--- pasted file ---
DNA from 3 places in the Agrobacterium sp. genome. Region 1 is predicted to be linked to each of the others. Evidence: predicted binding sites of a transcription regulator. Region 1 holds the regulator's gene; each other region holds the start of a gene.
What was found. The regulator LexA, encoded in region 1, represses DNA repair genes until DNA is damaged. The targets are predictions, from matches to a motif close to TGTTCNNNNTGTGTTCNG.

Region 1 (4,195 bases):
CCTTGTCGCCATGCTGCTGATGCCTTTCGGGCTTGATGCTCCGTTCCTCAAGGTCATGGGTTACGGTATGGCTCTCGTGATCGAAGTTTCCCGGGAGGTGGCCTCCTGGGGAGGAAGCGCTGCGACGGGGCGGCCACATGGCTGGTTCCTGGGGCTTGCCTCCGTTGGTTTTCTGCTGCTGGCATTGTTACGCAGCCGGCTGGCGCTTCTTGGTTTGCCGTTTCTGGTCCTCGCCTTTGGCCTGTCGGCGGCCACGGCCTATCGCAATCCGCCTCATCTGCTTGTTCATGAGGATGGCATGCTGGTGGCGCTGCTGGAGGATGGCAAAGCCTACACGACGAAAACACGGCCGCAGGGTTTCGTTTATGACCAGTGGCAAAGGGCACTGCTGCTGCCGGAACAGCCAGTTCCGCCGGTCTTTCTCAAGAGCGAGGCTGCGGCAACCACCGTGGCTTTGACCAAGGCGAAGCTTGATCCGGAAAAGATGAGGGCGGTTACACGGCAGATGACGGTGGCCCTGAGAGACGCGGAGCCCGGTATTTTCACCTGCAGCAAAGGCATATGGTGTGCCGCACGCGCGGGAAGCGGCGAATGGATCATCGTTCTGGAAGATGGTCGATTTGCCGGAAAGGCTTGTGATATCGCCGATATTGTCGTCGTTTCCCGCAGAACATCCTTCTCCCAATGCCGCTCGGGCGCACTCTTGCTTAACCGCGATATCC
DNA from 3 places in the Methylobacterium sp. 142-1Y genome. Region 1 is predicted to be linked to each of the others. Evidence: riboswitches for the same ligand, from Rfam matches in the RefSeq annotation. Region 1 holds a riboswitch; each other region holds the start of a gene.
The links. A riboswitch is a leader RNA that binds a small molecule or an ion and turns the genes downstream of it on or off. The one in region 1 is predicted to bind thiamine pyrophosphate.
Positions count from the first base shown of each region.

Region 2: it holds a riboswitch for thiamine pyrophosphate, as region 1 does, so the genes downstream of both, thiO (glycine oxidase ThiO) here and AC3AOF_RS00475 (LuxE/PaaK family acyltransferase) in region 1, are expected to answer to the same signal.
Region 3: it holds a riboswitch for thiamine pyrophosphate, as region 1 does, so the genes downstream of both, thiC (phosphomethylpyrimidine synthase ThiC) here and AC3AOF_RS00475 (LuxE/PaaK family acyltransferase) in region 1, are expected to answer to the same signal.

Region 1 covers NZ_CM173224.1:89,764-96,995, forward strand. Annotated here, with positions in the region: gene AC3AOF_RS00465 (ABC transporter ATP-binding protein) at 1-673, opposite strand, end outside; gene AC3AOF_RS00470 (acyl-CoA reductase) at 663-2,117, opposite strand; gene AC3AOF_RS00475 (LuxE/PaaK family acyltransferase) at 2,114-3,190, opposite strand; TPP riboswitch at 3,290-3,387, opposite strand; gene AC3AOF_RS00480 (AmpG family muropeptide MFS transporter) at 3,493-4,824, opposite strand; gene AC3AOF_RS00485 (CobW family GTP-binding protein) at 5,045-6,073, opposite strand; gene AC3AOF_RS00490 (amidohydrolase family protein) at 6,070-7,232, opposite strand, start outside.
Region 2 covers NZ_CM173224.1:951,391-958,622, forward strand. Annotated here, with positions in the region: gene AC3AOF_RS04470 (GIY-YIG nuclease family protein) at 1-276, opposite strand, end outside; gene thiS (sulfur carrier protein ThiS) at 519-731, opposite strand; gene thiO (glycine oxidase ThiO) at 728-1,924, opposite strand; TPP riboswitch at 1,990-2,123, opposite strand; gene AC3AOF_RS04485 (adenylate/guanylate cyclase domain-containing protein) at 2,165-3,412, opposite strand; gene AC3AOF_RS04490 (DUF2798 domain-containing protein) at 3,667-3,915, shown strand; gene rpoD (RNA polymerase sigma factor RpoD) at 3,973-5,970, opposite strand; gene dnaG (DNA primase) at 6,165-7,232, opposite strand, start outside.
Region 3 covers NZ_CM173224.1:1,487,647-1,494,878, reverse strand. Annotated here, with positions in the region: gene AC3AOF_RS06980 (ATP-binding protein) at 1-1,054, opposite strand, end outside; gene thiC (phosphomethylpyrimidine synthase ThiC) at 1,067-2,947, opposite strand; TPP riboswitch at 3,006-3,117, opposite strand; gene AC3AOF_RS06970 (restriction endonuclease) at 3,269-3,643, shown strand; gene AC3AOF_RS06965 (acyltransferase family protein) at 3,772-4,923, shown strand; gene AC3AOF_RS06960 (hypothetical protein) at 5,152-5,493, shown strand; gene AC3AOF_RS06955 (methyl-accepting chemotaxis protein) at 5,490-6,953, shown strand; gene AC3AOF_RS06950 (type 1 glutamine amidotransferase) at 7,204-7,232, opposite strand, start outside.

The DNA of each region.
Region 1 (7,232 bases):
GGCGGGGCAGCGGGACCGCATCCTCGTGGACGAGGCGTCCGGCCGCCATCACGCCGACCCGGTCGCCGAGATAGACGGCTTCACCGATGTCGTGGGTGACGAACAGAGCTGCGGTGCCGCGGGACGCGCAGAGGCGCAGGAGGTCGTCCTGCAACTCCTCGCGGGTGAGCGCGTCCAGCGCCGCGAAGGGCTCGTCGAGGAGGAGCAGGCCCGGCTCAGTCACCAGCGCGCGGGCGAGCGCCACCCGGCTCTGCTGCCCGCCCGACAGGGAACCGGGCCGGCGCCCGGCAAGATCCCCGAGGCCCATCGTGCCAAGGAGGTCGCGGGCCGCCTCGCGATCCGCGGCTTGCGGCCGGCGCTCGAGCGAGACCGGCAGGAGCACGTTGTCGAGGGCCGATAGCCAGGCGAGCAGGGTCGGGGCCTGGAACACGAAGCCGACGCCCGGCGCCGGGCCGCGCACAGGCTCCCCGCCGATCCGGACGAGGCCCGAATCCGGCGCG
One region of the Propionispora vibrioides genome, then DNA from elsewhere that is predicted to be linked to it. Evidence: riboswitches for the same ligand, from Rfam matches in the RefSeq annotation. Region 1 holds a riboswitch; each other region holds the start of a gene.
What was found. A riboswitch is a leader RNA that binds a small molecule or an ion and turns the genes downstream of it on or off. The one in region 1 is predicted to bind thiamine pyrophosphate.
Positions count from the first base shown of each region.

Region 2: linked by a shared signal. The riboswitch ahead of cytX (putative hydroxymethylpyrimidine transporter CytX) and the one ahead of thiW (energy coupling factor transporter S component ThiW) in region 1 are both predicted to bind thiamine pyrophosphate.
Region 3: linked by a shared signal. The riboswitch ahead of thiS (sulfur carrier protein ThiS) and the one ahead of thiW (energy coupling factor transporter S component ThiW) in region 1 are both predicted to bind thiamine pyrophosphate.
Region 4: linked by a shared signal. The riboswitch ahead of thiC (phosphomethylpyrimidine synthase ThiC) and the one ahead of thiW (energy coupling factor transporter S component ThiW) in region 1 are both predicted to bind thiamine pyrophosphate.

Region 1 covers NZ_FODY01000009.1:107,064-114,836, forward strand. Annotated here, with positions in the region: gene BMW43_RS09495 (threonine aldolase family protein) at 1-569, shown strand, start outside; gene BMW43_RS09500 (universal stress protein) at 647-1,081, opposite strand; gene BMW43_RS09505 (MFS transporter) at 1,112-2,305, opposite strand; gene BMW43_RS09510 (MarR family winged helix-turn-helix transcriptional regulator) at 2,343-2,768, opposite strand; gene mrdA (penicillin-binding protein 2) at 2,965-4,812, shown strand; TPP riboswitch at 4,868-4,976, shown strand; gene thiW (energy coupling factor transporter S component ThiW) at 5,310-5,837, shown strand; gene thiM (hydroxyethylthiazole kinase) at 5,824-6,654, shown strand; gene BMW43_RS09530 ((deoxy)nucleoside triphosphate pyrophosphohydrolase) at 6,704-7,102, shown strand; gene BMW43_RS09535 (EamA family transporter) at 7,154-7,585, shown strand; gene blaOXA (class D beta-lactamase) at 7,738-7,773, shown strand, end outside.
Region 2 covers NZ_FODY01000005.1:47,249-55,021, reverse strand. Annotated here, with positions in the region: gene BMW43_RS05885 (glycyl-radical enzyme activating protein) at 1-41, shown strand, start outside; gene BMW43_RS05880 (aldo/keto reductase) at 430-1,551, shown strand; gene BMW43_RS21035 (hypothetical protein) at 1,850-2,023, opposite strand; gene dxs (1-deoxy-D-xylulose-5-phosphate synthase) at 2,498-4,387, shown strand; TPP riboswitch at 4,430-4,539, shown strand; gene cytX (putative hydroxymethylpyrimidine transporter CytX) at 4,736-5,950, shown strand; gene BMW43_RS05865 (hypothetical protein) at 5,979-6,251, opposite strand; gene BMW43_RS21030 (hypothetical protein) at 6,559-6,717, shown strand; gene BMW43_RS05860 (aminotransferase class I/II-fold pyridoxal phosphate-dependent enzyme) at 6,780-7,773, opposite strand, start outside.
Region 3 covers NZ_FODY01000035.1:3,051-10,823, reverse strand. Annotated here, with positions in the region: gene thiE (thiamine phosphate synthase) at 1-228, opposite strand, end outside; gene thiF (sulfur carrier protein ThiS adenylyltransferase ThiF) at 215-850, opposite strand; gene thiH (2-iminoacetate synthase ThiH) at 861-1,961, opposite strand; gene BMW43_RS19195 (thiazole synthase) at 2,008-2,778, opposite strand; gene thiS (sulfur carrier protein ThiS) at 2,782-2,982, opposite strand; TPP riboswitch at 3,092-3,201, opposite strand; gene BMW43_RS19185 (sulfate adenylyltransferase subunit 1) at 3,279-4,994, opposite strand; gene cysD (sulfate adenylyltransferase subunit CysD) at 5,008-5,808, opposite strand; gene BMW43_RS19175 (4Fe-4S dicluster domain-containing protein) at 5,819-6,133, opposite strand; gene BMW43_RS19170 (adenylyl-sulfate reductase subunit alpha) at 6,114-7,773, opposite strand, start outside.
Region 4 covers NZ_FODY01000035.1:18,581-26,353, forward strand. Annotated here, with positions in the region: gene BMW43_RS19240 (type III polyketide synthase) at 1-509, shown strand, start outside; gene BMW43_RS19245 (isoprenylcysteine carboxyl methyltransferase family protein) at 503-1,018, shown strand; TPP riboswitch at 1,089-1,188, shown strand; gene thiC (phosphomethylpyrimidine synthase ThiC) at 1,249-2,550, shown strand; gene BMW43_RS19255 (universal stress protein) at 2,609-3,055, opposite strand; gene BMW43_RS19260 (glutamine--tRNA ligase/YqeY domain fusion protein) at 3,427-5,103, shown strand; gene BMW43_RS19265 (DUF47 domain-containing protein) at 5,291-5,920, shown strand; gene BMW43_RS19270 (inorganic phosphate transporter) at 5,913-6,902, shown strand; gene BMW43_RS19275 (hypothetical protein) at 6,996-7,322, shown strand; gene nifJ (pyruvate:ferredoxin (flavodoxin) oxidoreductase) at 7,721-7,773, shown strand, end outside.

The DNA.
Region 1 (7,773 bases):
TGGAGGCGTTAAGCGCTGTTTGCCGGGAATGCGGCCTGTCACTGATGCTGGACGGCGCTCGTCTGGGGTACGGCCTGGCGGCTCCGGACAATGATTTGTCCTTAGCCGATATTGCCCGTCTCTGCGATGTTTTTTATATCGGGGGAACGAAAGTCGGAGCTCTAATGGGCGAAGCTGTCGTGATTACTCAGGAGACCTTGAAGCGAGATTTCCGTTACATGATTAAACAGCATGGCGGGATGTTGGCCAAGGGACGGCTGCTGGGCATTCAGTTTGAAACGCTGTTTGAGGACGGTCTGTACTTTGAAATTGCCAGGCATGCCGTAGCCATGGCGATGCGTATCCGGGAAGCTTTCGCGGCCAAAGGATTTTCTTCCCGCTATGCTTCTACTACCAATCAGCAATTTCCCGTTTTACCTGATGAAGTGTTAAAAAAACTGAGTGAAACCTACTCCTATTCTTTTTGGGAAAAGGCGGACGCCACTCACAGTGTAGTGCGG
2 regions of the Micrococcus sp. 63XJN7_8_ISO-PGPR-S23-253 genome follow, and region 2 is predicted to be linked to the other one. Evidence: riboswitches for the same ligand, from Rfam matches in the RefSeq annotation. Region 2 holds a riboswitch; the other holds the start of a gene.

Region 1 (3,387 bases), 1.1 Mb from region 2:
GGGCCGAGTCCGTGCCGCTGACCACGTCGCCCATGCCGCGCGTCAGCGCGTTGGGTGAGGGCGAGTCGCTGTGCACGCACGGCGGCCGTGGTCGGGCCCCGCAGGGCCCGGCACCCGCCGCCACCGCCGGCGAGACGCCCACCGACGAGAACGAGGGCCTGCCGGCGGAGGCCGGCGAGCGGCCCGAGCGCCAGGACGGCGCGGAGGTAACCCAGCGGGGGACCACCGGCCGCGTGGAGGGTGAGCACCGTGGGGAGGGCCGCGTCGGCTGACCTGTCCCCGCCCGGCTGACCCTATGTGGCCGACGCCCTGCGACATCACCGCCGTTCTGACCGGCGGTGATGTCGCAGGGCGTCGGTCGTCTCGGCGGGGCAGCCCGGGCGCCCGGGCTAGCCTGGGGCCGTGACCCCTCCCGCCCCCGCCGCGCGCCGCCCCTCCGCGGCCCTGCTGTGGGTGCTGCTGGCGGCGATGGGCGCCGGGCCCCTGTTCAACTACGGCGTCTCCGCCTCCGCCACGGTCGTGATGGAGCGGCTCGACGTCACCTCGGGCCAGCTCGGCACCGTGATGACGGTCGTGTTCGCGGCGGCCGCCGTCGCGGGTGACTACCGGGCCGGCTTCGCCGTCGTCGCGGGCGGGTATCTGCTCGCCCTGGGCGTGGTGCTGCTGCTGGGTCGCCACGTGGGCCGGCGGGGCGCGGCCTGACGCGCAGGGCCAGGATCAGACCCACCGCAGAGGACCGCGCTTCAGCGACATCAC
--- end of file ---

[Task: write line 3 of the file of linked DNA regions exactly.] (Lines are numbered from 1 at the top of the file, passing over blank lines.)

Region 1 (4,195 bases):